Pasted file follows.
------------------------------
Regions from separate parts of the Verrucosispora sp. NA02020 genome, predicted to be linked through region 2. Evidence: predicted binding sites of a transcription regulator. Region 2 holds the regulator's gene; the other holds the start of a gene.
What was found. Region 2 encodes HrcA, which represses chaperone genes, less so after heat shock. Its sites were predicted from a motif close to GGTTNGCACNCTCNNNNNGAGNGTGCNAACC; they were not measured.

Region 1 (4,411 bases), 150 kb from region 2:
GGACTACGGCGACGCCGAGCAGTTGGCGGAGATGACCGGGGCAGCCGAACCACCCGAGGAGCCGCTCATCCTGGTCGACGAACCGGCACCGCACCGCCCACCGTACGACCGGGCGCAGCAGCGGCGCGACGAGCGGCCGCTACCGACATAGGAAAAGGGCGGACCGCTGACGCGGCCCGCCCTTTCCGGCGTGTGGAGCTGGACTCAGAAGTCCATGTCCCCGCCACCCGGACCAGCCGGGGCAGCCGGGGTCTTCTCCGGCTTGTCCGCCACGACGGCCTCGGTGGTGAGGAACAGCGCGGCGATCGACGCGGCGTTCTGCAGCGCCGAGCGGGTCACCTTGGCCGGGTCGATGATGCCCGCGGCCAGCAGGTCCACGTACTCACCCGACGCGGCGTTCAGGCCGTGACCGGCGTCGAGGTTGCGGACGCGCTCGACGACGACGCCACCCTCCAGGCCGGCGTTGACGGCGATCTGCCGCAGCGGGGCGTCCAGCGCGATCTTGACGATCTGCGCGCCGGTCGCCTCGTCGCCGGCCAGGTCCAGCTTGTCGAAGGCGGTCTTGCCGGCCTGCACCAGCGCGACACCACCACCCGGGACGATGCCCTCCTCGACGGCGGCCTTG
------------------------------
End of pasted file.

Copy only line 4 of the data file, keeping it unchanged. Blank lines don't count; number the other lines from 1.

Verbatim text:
GGACTACGGCGACGCCGAGCAGTTGGCGGAGATGACCGGGGCAGCCGAACCACCCGAGGAGCCGCTCATCCTGGTCGACGAACCGGCACCGCACCGCCCACCGTACGACCGGGCGCAGCAGCGGCGCGACGAGCGGCCGCTACCGACATAGGAAAAGGGCGGACCGCTGACGCGGCCCGCCCTTTCCGGCGTGTGGAGCTGGACTCAGAAGTCCATGTCCCCGCCACCCGGACCAGCCGGGGCAGCCGGGGTCTTCTCCGGCTTGTCCGCCACGACGGCCTCGGTGGTGAGGAACAGCGCGGCGATCGACGCGGCGTTCTGCAGCGCCGAGCGGGTCACCTTGGCCGGGTCGATGATGCCCGCGGCCAGCAGGTCCACGTACTCACCCGACGCGGCGTTCAGGCCGTGACCGGCGTCGAGGTTGCGGACGCGCTCGACGACGACGCCACCCTCCAGGCCGGCGTTGACGGCGATCTGCCGCAGCGGGGCGTCCAGCGCGATCTTGACGATCTGCGCGCCGGTCGCCTCGTCGCCGGCCAGGTCCAGCTTGTCGAAGGCGGTCTTGCCGGCCTGCACCAGCGCGACACCACCACCCGGGACGATGCCCTCCTCGACGGCGGCCTTG